NEW YORK (AP) -- These days, Noah Wyle occupies a world devastated by alien invaders.
On his new TNT sci-fi series "Falling Skies," he plays Tom Mason, a Boston University history professor whose wife was killed and one of his three sons taken captive in the alien attack.
Tom is second-in-command of a ragtag regiment of survivors in a ravaged Boston suburb. The odds against them seem insurmountable. But they are fighting back. In his new role, Wyle is facing even more challenges than, years ago, in that Chicago emergency room.
On "Falling Skies" (which premieres Sunday at 9 p.m. EDT) there are threats aplenty from the mysterious, multi-legged aliens (nicknamed "skitters" by the humans) and the killing-machine robots they sic on the Earthlings.
"But there are larger themes," Wyle says. "Beyond surviving, the human characters will need to create the template for the next civilization, which probably won't even be realized in their own lifetimes."
In short, Tom Mason is a history professor helping create new history by looking to the past.
"History is full of inferior forces creating so much trouble that the invading army leaves," Tom tries to reassure his comrades as he reels off several encouraging examples, including a modern case: "Red Socks, Yankees, `04."
Wyle says he wasn't looking to do another series and, while he isn't the first TV star to have said that, he makes it sound convincing. After all, his 11-year weekly hitch as Dr. John Carter on NBC's "ER," which ended in 2005, established him as a mainstay of the last blockbuster drama viewers may ever see. What follow-up series could measure up?
"After `ER,' I wanted to be a stay-at-home dad for a while," Wyle says. (Divorced last year, he has a son, Owen, now 8, and a 5-year-old daughter, Auden.) "The game plan, such as it was, was to stay away from episodic television, and try to rebuild my career in a post-'ER' world."
But the persistence of TNT (for which Wyle made three films in the "Librarian" adventure franchise) wore him down with offers for pilot deals, he says. So a couple of years ago, he sought out the advice of a trusted counselor. He presented his son, Owen, with three series options: He could be a lawyer or a police detective or an alien fighter.
Owen shot him a you're-kidding-me look, Wyle recalls. The choice was obvious: An alien fighter Wyle would be.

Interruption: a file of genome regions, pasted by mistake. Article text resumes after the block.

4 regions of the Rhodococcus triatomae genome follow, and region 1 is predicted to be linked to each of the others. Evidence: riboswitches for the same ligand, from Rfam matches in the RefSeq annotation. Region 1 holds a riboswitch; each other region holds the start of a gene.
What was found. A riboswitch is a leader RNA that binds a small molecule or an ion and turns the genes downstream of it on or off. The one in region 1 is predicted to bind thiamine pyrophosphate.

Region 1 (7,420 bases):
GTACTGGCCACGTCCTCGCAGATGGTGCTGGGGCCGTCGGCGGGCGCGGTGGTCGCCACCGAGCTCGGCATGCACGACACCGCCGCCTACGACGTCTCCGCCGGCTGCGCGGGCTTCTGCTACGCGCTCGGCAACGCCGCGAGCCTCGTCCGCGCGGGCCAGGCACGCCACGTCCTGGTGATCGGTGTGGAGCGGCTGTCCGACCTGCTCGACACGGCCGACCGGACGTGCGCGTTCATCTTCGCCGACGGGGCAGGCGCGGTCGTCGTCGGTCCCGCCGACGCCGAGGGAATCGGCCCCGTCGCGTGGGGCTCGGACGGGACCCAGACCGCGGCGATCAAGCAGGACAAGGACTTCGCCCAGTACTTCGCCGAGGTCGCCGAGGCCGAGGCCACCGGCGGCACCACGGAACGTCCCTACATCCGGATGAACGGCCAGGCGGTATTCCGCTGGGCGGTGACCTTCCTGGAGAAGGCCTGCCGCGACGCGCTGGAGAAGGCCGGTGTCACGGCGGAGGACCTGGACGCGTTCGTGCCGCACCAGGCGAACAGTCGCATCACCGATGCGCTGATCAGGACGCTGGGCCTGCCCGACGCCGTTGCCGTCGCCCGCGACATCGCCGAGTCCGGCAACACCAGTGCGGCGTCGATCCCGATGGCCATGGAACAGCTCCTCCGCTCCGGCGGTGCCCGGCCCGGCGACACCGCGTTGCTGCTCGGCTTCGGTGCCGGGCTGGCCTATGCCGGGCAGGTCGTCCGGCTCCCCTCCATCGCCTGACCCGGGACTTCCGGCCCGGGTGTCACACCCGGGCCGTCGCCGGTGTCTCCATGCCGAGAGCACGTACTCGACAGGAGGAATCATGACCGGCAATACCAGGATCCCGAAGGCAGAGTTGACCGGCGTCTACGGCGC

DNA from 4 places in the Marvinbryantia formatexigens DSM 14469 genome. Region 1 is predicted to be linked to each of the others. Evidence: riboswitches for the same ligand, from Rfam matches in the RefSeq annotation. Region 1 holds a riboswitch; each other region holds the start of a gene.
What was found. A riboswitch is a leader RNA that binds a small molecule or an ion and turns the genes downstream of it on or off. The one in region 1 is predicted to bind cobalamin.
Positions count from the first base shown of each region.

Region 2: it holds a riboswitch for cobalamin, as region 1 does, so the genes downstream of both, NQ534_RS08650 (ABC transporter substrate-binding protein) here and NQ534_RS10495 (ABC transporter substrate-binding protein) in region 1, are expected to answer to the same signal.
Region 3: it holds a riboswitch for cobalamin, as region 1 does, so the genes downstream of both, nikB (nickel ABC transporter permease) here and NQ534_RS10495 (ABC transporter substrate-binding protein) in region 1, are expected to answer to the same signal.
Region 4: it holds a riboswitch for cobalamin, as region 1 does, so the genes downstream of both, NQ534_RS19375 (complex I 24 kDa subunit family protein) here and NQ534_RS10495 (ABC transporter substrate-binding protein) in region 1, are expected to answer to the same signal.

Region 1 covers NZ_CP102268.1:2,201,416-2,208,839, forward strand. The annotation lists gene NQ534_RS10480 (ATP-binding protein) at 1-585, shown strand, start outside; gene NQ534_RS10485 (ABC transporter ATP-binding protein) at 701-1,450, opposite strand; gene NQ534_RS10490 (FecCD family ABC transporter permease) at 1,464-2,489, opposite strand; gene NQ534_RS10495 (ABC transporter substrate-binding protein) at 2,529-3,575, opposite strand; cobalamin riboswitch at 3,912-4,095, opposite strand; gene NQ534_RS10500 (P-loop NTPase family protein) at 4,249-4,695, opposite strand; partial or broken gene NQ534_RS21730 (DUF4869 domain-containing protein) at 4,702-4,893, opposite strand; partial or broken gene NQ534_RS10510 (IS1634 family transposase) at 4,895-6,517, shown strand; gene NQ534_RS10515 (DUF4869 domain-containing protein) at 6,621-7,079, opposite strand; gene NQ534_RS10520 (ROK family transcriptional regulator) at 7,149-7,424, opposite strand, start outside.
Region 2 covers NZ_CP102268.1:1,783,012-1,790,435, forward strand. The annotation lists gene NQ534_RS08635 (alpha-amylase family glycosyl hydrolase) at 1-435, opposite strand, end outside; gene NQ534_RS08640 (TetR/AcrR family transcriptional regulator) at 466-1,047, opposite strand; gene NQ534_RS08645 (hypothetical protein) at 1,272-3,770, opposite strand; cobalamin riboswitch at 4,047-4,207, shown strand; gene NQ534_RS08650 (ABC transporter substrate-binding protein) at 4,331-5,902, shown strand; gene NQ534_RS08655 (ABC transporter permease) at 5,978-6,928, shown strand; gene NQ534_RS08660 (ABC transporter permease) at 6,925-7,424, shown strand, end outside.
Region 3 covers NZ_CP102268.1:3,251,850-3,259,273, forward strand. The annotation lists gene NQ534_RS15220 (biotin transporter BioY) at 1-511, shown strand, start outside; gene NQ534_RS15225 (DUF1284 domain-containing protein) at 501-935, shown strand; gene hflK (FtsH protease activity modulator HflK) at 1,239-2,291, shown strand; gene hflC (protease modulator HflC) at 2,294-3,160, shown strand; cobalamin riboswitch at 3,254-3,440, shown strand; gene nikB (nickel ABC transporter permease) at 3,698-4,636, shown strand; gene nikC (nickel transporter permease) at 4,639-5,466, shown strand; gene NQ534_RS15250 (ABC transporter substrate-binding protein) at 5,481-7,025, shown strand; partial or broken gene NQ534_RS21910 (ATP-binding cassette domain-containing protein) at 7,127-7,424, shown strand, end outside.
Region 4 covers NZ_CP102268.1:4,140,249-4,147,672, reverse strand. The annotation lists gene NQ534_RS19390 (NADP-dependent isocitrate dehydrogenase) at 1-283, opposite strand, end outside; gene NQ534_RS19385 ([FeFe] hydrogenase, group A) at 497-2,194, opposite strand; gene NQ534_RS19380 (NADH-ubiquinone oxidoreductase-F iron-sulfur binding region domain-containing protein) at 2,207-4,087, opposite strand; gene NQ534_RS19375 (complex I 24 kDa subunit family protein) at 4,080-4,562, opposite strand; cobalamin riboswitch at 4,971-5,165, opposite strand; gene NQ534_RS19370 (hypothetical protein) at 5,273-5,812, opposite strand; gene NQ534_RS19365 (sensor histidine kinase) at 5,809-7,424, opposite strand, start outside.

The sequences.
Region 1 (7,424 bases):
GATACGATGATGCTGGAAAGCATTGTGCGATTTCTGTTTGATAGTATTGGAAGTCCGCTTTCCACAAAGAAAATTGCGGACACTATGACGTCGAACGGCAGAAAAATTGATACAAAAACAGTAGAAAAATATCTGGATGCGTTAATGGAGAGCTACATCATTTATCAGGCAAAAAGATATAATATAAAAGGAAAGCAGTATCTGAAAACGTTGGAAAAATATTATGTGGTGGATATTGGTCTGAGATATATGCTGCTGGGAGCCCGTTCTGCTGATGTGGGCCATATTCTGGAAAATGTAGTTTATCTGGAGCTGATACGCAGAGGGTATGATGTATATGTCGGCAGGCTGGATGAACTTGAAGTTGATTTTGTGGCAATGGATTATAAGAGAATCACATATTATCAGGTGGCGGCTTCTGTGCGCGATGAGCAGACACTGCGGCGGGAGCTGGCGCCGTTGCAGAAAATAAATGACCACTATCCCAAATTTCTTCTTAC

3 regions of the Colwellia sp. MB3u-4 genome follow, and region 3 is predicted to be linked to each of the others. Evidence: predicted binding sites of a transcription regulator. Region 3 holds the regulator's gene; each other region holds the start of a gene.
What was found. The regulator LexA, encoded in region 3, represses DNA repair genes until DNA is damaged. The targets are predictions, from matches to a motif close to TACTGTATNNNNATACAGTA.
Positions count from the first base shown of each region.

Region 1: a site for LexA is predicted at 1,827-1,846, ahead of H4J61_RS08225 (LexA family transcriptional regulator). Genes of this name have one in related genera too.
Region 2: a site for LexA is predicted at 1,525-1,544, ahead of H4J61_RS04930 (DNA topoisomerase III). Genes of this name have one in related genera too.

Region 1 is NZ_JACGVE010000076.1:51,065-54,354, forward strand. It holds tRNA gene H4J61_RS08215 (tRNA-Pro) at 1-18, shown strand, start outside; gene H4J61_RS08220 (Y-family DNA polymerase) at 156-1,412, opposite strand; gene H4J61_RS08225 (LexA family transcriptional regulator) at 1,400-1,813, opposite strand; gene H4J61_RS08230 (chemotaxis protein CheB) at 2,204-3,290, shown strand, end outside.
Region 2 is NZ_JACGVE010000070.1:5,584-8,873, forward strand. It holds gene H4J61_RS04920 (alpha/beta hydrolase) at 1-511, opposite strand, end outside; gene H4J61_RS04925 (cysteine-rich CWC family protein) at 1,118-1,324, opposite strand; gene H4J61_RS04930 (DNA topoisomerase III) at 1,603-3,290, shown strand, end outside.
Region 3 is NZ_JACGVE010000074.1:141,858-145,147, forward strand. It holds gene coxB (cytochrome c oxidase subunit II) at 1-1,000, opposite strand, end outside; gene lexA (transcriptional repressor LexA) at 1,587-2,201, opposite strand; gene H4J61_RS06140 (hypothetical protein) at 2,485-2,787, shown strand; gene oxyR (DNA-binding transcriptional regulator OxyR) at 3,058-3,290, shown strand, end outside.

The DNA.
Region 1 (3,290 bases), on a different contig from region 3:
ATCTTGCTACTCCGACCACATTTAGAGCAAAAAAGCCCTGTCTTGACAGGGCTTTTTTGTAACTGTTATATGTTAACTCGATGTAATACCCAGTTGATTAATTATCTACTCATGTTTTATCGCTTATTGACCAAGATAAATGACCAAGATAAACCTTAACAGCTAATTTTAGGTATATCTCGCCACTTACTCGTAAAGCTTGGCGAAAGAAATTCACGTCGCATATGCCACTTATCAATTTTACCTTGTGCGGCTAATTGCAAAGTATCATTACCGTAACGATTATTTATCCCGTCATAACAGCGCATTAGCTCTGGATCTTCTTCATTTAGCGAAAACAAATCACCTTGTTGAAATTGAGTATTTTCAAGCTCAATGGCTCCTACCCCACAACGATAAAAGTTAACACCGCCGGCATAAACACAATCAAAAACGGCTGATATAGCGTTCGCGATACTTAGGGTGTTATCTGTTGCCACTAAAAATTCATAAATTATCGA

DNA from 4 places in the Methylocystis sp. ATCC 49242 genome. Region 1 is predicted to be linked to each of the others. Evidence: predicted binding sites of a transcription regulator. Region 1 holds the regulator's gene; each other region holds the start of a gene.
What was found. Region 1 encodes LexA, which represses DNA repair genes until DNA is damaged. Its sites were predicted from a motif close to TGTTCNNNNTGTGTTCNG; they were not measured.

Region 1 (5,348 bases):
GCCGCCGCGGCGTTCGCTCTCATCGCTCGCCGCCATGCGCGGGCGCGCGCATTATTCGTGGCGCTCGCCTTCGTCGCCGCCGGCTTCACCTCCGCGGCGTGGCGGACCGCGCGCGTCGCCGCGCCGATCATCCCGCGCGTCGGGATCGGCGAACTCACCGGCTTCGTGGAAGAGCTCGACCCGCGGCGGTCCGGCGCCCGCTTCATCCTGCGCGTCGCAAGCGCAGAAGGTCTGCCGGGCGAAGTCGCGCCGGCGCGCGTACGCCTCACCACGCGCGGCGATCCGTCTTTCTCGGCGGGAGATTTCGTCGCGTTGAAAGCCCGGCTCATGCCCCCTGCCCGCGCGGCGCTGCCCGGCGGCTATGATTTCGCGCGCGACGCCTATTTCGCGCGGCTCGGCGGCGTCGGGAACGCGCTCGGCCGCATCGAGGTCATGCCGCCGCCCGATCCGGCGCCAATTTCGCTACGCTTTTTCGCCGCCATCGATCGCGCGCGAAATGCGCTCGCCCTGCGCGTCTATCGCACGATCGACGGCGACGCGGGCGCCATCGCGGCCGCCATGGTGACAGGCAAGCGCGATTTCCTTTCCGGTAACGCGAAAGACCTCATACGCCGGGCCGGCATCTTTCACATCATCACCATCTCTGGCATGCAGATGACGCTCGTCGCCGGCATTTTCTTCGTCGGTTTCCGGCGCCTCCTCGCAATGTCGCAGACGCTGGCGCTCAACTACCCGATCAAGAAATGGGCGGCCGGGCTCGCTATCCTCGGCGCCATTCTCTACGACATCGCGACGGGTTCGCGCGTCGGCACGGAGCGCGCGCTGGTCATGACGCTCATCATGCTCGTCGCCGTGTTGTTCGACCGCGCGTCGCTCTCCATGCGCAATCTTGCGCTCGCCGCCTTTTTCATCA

The impact of his decision? "To get this kind of street credibility with my son — it's huge," Wyle says with a smile.
"But with the birth of my kids, I started to really look at my career through their eyes more than my own," he declares. "So that does dictate choice, steering me toward certain things and away from other things."
Wyle had his own reasons, too, for saying yes to "Falling Skies." He identified with Tom's devotion to his sons, and admired Tom's sense of social duty.
"And there's the grief and loss that he struggles to rebound from," Wyle adds. "These are all themes I'm interested in exploring in my own life."
Now 40, he is 6 feet and 2 inches and rangy, and retains the boyish air that first earned him heartthrob status two decades ago. He is laid-back but reflective, with those arched, guileless eyebrows that seem to certify everything he says.
Wyle's co-stars include Moon Bloodgood as a comely pediatrician who lost her only son in the attack six months earlier. Will Patton is the hard-line commander of the regiment with whom Wyle's character often clashes. And Drew Roy plays Tom's oldest son, who fights against the invaders alongside his father.
Playing Tom's 8-year-old youngest son is Maxim Knight, who "paid me the nicest compliment he could have," Wyle says. "He told his mother after we filmed a scene that ended with us embracing, `He hugs like a dad.'"
Executive producers include Steven Spielberg, Graham Yost ("Justified") and Robert Rodat, who got an Oscar nomination for his screenplay for "Saving Private Ryan" and wrote the "Falling Skies" pilot from an idea he and Spielberg co-conceived.
The series was shot last July through November in Toronto and, says Wyle, "it was physically more demanding than most of the work I've done: a lot of running and jumping and diving and rolling. I got a lot of nicks and bruises along the way."
With post-production CGI churning out hoards of virtual foes, Wyle was also faced with "fighting tennis balls at the end of a stick." But other times, he did have a material version of a skitter to confront.
"We had a guy in a suit," he says, "which presented its own difficulties: The suit was very rich in detail but apparently hadn't been constructed to allow oxygen flow." This required frequent breaks in filming for the wearer to cool off.
For Wyle, a highlight of the shoot was when Owen came to visit. There, after observing a fight scene between Dad and an alien, he volunteered some pointers.
"I asked what he thought," says Wyle, "and he goes, `You're pulling the gun up too high. I can't see it in the frame. Hold it at shoulder level, as opposed to over your head, and it'll stay in the frame.'"
Thinking back on it, Wyle laughs the laugh of a proud father.
"I followed his direction," Wyle says, "and got his seal of approval."
EDITOR'S NOTE — Frazier Moore is a national television columnist for The Associated Press. He can be reached at fmoore(at)ap.org and at http://www.twitter.com/tvfrazier
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